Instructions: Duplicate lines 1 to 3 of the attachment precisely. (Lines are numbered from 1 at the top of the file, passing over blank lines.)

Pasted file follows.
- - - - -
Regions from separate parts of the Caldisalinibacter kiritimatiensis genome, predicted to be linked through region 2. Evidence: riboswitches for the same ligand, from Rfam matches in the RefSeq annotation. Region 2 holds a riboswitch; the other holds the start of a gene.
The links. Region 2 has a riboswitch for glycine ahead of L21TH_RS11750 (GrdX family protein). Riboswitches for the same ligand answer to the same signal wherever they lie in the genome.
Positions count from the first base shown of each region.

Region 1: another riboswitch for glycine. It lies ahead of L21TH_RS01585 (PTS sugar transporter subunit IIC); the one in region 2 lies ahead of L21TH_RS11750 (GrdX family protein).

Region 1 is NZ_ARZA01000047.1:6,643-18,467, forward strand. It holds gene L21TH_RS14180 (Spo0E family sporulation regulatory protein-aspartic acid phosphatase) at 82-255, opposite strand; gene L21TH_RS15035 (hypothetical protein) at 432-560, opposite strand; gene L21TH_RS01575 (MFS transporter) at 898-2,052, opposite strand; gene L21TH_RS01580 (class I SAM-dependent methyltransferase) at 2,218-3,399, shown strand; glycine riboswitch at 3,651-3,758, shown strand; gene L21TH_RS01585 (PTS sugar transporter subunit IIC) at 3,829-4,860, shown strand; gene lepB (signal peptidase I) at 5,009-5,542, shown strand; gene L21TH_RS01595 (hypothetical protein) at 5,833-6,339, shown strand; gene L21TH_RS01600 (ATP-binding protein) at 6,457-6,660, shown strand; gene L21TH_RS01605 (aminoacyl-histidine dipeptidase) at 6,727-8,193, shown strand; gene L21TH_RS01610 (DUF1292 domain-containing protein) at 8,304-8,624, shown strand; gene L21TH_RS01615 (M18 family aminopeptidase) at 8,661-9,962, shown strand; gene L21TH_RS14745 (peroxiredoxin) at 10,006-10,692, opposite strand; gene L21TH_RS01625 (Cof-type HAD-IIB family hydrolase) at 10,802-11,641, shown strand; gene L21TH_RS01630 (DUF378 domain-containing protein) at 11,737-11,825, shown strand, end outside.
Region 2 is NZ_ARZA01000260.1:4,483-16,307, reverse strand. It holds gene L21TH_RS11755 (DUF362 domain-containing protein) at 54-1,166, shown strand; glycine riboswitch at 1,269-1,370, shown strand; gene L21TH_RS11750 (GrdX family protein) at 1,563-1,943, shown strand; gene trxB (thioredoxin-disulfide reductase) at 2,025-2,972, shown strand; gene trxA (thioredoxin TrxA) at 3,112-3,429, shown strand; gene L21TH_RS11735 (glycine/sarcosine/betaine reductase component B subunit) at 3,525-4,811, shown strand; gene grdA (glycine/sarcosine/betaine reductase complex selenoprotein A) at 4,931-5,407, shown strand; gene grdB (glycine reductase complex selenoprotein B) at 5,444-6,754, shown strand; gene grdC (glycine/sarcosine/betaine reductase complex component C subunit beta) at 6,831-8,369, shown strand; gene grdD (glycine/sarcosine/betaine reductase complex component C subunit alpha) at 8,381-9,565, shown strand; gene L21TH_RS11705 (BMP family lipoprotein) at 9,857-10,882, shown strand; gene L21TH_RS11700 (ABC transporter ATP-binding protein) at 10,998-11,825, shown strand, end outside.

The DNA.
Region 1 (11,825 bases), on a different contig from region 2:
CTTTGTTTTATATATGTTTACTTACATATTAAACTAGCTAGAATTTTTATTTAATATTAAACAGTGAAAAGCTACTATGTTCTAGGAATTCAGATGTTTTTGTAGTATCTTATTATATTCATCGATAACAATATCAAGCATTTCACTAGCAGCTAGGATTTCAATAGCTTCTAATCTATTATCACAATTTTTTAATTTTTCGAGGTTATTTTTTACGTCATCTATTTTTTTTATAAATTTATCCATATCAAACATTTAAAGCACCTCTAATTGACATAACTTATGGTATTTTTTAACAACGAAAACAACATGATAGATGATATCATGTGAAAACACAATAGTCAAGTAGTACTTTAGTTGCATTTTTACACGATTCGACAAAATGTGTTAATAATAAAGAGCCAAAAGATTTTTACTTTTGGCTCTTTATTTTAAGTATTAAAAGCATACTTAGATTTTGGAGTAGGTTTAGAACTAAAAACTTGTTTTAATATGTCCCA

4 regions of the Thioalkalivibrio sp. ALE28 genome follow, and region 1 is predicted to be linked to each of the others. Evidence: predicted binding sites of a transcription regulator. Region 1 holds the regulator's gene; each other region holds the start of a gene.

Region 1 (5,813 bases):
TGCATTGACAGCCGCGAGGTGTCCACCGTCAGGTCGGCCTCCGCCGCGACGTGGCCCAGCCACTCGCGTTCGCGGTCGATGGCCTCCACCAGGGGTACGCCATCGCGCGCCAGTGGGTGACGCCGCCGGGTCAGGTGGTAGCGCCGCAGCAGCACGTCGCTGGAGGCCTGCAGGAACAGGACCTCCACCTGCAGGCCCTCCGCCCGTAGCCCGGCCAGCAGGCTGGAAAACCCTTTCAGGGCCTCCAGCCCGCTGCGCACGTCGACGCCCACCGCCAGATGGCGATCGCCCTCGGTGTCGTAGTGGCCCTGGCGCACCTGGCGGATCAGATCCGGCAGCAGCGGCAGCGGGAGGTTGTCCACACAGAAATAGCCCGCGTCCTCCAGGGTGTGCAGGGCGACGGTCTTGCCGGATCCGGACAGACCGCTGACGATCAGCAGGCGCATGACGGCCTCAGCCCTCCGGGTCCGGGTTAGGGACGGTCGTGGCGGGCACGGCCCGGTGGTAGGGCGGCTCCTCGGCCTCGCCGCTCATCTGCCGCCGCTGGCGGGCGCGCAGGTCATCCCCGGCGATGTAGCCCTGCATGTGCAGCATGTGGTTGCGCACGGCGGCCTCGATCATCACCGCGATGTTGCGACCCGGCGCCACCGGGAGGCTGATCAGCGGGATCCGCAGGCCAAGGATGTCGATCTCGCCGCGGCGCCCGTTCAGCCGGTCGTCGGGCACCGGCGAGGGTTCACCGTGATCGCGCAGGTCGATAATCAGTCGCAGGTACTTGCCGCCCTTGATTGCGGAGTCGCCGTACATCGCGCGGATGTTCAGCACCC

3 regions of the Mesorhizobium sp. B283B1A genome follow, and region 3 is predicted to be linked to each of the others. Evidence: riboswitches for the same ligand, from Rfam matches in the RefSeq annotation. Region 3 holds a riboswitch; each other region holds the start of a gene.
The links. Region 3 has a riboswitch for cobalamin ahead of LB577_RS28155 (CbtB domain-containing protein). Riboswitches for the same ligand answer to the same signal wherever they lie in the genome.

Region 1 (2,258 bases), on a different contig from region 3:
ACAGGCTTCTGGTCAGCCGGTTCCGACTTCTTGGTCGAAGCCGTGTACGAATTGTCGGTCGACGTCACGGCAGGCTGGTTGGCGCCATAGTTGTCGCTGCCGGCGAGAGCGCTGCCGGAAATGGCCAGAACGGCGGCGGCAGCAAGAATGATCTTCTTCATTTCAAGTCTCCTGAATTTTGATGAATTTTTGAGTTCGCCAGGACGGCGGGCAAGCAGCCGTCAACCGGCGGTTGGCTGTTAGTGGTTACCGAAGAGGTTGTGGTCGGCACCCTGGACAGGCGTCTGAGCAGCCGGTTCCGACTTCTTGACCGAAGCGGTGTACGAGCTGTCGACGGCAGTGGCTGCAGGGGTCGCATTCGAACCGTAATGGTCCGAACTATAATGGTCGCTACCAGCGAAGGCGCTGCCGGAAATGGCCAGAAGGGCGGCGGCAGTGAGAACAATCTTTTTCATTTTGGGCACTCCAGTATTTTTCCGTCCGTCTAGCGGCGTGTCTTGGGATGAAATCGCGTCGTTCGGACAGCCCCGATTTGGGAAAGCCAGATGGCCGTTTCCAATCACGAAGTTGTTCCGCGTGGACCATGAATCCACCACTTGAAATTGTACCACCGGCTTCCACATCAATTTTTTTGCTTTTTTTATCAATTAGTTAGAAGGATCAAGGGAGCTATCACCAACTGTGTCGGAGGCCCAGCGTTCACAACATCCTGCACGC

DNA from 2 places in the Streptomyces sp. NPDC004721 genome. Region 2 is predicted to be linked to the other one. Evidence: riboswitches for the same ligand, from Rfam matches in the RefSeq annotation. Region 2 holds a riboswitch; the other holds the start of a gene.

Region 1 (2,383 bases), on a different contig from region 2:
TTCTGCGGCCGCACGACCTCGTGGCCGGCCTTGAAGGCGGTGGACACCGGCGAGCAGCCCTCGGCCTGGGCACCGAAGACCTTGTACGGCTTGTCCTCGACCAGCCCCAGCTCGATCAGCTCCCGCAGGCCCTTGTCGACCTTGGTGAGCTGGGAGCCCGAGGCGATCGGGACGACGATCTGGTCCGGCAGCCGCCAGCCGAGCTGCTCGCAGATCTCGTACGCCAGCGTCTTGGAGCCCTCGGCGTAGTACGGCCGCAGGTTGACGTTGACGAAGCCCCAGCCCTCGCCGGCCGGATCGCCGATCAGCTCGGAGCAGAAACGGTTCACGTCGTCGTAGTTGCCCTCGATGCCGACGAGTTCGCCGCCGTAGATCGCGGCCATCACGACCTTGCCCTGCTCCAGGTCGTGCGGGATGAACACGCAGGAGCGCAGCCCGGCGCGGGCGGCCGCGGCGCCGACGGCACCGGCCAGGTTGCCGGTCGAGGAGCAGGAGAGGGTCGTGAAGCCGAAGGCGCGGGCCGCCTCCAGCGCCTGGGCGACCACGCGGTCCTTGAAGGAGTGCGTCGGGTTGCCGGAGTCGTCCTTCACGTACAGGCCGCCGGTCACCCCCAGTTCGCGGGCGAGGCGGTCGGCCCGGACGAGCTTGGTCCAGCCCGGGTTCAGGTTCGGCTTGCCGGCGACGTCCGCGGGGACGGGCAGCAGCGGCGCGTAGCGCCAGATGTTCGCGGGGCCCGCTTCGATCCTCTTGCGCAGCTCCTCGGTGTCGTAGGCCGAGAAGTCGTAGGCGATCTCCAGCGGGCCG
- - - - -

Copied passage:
Regions from separate parts of the Caldisalinibacter kiritimatiensis genome, predicted to be linked through region 2. Evidence: riboswitches for the same ligand, from Rfam matches in the RefSeq annotation. Region 2 holds a riboswitch; the other holds the start of a gene.
The links. Region 2 has a riboswitch for glycine ahead of L21TH_RS11750 (GrdX family protein). Riboswitches for the same ligand answer to the same signal wherever they lie in the genome.
Positions count from the first base shown of each region.